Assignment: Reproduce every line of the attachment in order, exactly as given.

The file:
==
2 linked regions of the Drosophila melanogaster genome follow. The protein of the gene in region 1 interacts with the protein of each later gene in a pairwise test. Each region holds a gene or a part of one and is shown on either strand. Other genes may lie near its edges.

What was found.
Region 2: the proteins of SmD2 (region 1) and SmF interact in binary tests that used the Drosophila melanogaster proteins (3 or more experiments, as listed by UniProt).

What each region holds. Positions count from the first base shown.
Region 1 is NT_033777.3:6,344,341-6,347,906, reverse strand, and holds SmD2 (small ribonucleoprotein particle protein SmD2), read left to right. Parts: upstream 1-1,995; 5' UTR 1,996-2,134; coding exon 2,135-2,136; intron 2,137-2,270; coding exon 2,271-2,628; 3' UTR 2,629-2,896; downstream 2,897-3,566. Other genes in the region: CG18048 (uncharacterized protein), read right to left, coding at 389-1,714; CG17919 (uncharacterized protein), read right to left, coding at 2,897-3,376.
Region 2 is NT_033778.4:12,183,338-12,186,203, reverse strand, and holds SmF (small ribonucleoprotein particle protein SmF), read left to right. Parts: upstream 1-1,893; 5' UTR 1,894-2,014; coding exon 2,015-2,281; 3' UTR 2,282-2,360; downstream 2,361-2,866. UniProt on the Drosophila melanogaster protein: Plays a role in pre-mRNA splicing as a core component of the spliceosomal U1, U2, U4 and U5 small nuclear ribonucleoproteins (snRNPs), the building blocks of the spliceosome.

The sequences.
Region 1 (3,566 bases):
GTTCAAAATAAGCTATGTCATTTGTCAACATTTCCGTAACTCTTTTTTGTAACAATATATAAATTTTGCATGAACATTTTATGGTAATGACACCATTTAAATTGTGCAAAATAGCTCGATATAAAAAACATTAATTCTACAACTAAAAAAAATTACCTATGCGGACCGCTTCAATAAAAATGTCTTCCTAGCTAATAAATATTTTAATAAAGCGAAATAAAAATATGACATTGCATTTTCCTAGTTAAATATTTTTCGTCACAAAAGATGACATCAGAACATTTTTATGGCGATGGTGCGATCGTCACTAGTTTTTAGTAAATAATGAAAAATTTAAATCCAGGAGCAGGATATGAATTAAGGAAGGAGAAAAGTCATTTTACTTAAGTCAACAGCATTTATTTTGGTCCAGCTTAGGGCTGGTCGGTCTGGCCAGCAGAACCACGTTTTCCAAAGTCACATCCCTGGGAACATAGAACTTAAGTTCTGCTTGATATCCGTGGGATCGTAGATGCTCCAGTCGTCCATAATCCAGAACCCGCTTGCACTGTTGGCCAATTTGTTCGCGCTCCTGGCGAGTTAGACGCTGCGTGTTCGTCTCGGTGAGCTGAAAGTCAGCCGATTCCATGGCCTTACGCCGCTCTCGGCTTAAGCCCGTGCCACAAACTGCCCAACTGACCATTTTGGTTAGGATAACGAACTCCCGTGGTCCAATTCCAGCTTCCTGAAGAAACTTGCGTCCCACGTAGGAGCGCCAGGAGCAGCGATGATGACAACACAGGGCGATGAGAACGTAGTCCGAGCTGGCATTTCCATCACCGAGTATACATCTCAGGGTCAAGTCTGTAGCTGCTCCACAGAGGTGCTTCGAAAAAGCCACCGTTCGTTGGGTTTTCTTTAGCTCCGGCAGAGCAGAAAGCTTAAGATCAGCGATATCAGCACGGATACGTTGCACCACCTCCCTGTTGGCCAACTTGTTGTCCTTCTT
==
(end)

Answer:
2 linked regions of the Drosophila melanogaster genome follow. The protein of the gene in region 1 interacts with the protein of each later gene in a pairwise test. Each region holds a gene or a part of one and is shown on either strand. Other genes may lie near its edges.

What was found.
Region 2: the proteins of SmD2 (region 1) and SmF interact in binary tests that used the Drosophila melanogaster proteins (3 or more experiments, as listed by UniProt).

What each region holds. Positions count from the first base shown.
Region 1 is NT_033777.3:6,344,341-6,347,906, reverse strand, and holds SmD2 (small ribonucleoprotein particle protein SmD2), read left to right. Parts: upstream 1-1,995; 5' UTR 1,996-2,134; coding exon 2,135-2,136; intron 2,137-2,270; coding exon 2,271-2,628; 3' UTR 2,629-2,896; downstream 2,897-3,566. Other genes in the region: CG18048 (uncharacterized protein), read right to left, coding at 389-1,714; CG17919 (uncharacterized protein), read right to left, coding at 2,897-3,376.
Region 2 is NT_033778.4:12,183,338-12,186,203, reverse strand, and holds SmF (small ribonucleoprotein particle protein SmF), read left to right. Parts: upstream 1-1,893; 5' UTR 1,894-2,014; coding exon 2,015-2,281; 3' UTR 2,282-2,360; downstream 2,361-2,866. UniProt on the Drosophila melanogaster protein: Plays a role in pre-mRNA splicing as a core component of the spliceosomal U1, U2, U4 and U5 small nuclear ribonucleoproteins (snRNPs), the building blocks of the spliceosome.

The sequences.
Region 1 (3,566 bases):
GTTCAAAATAAGCTATGTCATTTGTCAACATTTCCGTAACTCTTTTTTGTAACAATATATAAATTTTGCATGAACATTTTATGGTAATGACACCATTTAAATTGTGCAAAATAGCTCGATATAAAAAACATTAATTCTACAACTAAAAAAAATTACCTATGCGGACCGCTTCAATAAAAATGTCTTCCTAGCTAATAAATATTTTAATAAAGCGAAATAAAAATATGACATTGCATTTTCCTAGTTAAATATTTTTCGTCACAAAAGATGACATCAGAACATTTTTATGGCGATGGTGCGATCGTCACTAGTTTTTAGTAAATAATGAAAAATTTAAATCCAGGAGCAGGATATGAATTAAGGAAGGAGAAAAGTCATTTTACTTAAGTCAACAGCATTTATTTTGGTCCAGCTTAGGGCTGGTCGGTCTGGCCAGCAGAACCACGTTTTCCAAAGTCACATCCCTGGGAACATAGAACTTAAGTTCTGCTTGATATCCGTGGGATCGTAGATGCTCCAGTCGTCCATAATCCAGAACCCGCTTGCACTGTTGGCCAATTTGTTCGCGCTCCTGGCGAGTTAGACGCTGCGTGTTCGTCTCGGTGAGCTGAAAGTCAGCCGATTCCATGGCCTTACGCCGCTCTCGGCTTAAGCCCGTGCCACAAACTGCCCAACTGACCATTTTGGTTAGGATAACGAACTCCCGTGGTCCAATTCCAGCTTCCTGAAGAAACTTGCGTCCCACGTAGGAGCGCCAGGAGCAGCGATGATGACAACACAGGGCGATGAGAACGTAGTCCGAGCTGGCATTTCCATCACCGAGTATACATCTCAGGGTCAAGTCTGTAGCTGCTCCACAGAGGTGCTTCGAAAAAGCCACCGTTCGTTGGGTTTTCTTTAGCTCCGGCAGAGCAGAAAGCTTAAGATCAGCGATATCAGCACGGATACGTTGCACCACCTCCCTGTTGGCCAACTTGTTGTCCTTCTT